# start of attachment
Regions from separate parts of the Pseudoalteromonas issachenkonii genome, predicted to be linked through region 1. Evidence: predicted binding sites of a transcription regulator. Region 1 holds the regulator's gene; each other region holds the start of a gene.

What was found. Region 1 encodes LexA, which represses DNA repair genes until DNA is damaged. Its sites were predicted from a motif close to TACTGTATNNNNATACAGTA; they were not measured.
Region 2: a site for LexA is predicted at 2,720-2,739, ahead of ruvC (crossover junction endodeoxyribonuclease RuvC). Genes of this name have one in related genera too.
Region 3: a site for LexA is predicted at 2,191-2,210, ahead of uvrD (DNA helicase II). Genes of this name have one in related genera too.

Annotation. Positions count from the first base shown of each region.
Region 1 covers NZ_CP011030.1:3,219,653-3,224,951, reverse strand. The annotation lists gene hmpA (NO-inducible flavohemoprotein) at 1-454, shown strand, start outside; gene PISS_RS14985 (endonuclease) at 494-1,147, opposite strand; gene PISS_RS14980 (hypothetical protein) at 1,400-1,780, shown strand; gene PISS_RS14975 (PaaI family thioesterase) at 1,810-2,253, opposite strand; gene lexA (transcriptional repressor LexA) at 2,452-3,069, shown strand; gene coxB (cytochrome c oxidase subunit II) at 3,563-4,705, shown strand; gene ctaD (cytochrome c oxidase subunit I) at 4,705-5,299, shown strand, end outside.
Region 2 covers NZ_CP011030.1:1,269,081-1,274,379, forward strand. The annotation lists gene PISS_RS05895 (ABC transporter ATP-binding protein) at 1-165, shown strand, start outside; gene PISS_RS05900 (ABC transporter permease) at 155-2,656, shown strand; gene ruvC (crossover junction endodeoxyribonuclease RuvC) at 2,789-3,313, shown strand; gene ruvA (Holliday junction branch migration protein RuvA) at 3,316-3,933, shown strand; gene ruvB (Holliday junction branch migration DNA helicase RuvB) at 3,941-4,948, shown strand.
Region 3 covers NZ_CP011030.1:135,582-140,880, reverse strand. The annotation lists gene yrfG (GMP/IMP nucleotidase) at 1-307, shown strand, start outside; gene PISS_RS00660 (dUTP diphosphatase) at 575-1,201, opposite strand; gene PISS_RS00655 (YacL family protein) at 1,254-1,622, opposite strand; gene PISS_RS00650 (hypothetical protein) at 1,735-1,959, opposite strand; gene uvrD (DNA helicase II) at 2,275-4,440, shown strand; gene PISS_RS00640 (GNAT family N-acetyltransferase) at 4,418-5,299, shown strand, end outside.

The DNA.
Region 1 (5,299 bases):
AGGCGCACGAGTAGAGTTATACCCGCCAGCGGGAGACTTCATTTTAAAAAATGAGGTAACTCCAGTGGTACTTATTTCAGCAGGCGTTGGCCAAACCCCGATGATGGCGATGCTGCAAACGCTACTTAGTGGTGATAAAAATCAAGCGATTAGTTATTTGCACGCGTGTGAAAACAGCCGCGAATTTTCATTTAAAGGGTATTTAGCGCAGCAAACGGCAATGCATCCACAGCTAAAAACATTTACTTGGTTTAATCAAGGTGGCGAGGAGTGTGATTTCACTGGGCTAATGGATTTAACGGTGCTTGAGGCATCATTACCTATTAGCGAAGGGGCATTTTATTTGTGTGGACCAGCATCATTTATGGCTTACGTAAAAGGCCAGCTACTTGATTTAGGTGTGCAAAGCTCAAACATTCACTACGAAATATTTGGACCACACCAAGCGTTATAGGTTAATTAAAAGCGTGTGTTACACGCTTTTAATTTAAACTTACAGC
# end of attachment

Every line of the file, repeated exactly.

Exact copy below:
Regions from separate parts of the Pseudoalteromonas issachenkonii genome, predicted to be linked through region 1. Evidence: predicted binding sites of a transcription regulator. Region 1 holds the regulator's gene; each other region holds the start of a gene.

What was found. Region 1 encodes LexA, which represses DNA repair genes until DNA is damaged. Its sites were predicted from a motif close to TACTGTATNNNNATACAGTA; they were not measured.
Region 2: a site for LexA is predicted at 2,720-2,739, ahead of ruvC (crossover junction endodeoxyribonuclease RuvC). Genes of this name have one in related genera too.
Region 3: a site for LexA is predicted at 2,191-2,210, ahead of uvrD (DNA helicase II). Genes of this name have one in related genera too.

Annotation. Positions count from the first base shown of each region.
Region 1 covers NZ_CP011030.1:3,219,653-3,224,951, reverse strand. The annotation lists gene hmpA (NO-inducible flavohemoprotein) at 1-454, shown strand, start outside; gene PISS_RS14985 (endonuclease) at 494-1,147, opposite strand; gene PISS_RS14980 (hypothetical protein) at 1,400-1,780, shown strand; gene PISS_RS14975 (PaaI family thioesterase) at 1,810-2,253, opposite strand; gene lexA (transcriptional repressor LexA) at 2,452-3,069, shown strand; gene coxB (cytochrome c oxidase subunit II) at 3,563-4,705, shown strand; gene ctaD (cytochrome c oxidase subunit I) at 4,705-5,299, shown strand, end outside.
Region 2 covers NZ_CP011030.1:1,269,081-1,274,379, forward strand. The annotation lists gene PISS_RS05895 (ABC transporter ATP-binding protein) at 1-165, shown strand, start outside; gene PISS_RS05900 (ABC transporter permease) at 155-2,656, shown strand; gene ruvC (crossover junction endodeoxyribonuclease RuvC) at 2,789-3,313, shown strand; gene ruvA (Holliday junction branch migration protein RuvA) at 3,316-3,933, shown strand; gene ruvB (Holliday junction branch migration DNA helicase RuvB) at 3,941-4,948, shown strand.
Region 3 covers NZ_CP011030.1:135,582-140,880, reverse strand. The annotation lists gene yrfG (GMP/IMP nucleotidase) at 1-307, shown strand, start outside; gene PISS_RS00660 (dUTP diphosphatase) at 575-1,201, opposite strand; gene PISS_RS00655 (YacL family protein) at 1,254-1,622, opposite strand; gene PISS_RS00650 (hypothetical protein) at 1,735-1,959, opposite strand; gene uvrD (DNA helicase II) at 2,275-4,440, shown strand; gene PISS_RS00640 (GNAT family N-acetyltransferase) at 4,418-5,299, shown strand, end outside.

The DNA.
Region 1 (5,299 bases):
AGGCGCACGAGTAGAGTTATACCCGCCAGCGGGAGACTTCATTTTAAAAAATGAGGTAACTCCAGTGGTACTTATTTCAGCAGGCGTTGGCCAAACCCCGATGATGGCGATGCTGCAAACGCTACTTAGTGGTGATAAAAATCAAGCGATTAGTTATTTGCACGCGTGTGAAAACAGCCGCGAATTTTCATTTAAAGGGTATTTAGCGCAGCAAACGGCAATGCATCCACAGCTAAAAACATTTACTTGGTTTAATCAAGGTGGCGAGGAGTGTGATTTCACTGGGCTAATGGATTTAACGGTGCTTGAGGCATCATTACCTATTAGCGAAGGGGCATTTTATTTGTGTGGACCAGCATCATTTATGGCTTACGTAAAAGGCCAGCTACTTGATTTAGGTGTGCAAAGCTCAAACATTCACTACGAAATATTTGGACCACACCAAGCGTTATAGGTTAATTAAAAGCGTGTGTTACACGCTTTTAATTTAAACTTACAGC